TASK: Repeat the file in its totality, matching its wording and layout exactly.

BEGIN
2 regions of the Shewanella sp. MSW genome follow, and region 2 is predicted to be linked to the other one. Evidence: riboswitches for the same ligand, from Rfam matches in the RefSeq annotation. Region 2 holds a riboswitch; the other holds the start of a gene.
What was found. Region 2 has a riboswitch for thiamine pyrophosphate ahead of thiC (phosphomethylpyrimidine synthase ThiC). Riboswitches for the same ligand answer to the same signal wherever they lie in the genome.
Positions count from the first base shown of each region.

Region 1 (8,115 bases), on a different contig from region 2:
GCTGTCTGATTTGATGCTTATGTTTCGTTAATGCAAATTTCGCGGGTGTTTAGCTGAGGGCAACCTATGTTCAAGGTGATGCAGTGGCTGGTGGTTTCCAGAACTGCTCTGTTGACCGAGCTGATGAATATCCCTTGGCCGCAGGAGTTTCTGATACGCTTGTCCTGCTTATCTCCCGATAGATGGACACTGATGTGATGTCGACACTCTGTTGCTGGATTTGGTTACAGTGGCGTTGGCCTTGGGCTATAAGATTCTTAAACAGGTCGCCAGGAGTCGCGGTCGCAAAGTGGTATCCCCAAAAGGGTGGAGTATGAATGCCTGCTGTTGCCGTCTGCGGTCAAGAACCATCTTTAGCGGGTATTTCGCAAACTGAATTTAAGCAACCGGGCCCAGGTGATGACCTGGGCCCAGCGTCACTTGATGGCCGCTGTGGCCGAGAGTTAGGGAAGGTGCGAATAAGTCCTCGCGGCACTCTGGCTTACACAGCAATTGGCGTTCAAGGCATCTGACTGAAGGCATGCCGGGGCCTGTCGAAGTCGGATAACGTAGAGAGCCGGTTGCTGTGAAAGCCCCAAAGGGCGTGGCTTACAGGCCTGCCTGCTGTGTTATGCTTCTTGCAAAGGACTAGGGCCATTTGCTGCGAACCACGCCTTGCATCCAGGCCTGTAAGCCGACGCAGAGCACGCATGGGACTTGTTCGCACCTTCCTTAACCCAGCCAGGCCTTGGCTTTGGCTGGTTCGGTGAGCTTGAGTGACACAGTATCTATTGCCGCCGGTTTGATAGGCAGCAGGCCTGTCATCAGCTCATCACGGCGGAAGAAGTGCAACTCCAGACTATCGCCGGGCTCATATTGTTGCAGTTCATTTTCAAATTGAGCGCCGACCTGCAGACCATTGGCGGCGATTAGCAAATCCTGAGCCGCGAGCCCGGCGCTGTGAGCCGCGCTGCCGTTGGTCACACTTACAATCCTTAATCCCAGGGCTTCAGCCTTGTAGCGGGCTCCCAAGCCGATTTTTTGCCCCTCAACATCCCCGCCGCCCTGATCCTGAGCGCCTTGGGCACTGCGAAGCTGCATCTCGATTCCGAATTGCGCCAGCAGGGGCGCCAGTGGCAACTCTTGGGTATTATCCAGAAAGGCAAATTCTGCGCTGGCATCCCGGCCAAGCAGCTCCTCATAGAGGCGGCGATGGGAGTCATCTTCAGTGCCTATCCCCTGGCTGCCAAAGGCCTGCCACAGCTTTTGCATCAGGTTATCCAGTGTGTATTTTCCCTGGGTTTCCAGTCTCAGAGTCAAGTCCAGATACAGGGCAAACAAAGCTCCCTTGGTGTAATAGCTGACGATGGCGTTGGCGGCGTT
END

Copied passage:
2 regions of the Shewanella sp. MSW genome follow, and region 2 is predicted to be linked to the other one. Evidence: riboswitches for the same ligand, from Rfam matches in the RefSeq annotation. Region 2 holds a riboswitch; the other holds the start of a gene.
What was found. Region 2 has a riboswitch for thiamine pyrophosphate ahead of thiC (phosphomethylpyrimidine synthase ThiC). Riboswitches for the same ligand answer to the same signal wherever they lie in the genome.
Positions count from the first base shown of each region.

Region 1 (8,115 bases), on a different contig from region 2:
GCTGTCTGATTTGATGCTTATGTTTCGTTAATGCAAATTTCGCGGGTGTTTAGCTGAGGGCAACCTATGTTCAAGGTGATGCAGTGGCTGGTGGTTTCCAGAACTGCTCTGTTGACCGAGCTGATGAATATCCCTTGGCCGCAGGAGTTTCTGATACGCTTGTCCTGCTTATCTCCCGATAGATGGACACTGATGTGATGTCGACACTCTGTTGCTGGATTTGGTTACAGTGGCGTTGGCCTTGGGCTATAAGATTCTTAAACAGGTCGCCAGGAGTCGCGGTCGCAAAGTGGTATCCCCAAAAGGGTGGAGTATGAATGCCTGCTGTTGCCGTCTGCGGTCAAGAACCATCTTTAGCGGGTATTTCGCAAACTGAATTTAAGCAACCGGGCCCAGGTGATGACCTGGGCCCAGCGTCACTTGATGGCCGCTGTGGCCGAGAGTTAGGGAAGGTGCGAATAAGTCCTCGCGGCACTCTGGCTTACACAGCAATTGGCGTTCAAGGCATCTGACTGAAGGCATGCCGGGGCCTGTCGAAGTCGGATAACGTAGAGAGCCGGTTGCTGTGAAAGCCCCAAAGGGCGTGGCTTACAGGCCTGCCTGCTGTGTTATGCTTCTTGCAAAGGACTAGGGCCATTTGCTGCGAACCACGCCTTGCATCCAGGCCTGTAAGCCGACGCAGAGCACGCATGGGACTTGTTCGCACCTTCCTTAACCCAGCCAGGCCTTGGCTTTGGCTGGTTCGGTGAGCTTGAGTGACACAGTATCTATTGCCGCCGGTTTGATAGGCAGCAGGCCTGTCATCAGCTCATCACGGCGGAAGAAGTGCAACTCCAGACTATCGCCGGGCTCATATTGTTGCAGTTCATTTTCAAATTGAGCGCCGACCTGCAGACCATTGGCGGCGATTAGCAAATCCTGAGCCGCGAGCCCGGCGCTGTGAGCCGCGCTGCCGTTGGTCACACTTACAATCCTTAATCCCAGGGCTTCAGCCTTGTAGCGGGCTCCCAAGCCGATTTTTTGCCCCTCAACATCCCCGCCGCCCTGATCCTGAGCGCCTTGGGCACTGCGAAGCTGCATCTCGATTCCGAATTGCGCCAGCAGGGGCGCCAGTGGCAACTCTTGGGTATTATCCAGAAAGGCAAATTCTGCGCTGGCATCCCGGCCAAGCAGCTCCTCATAGAGGCGGCGATGGGAGTCATCTTCAGTGCCTATCCCCTGGCTGCCAAAGGCCTGCCACAGCTTTTGCATCAGGTTATCCAGTGTGTATTTTCCCTGGGTTTCCAGTCTCAGAGTCAAGTCCAGATACAGGGCAAACAAAGCTCCCTTGGTGTAATAGCTGACGATGGCGTTGGCGGCGTT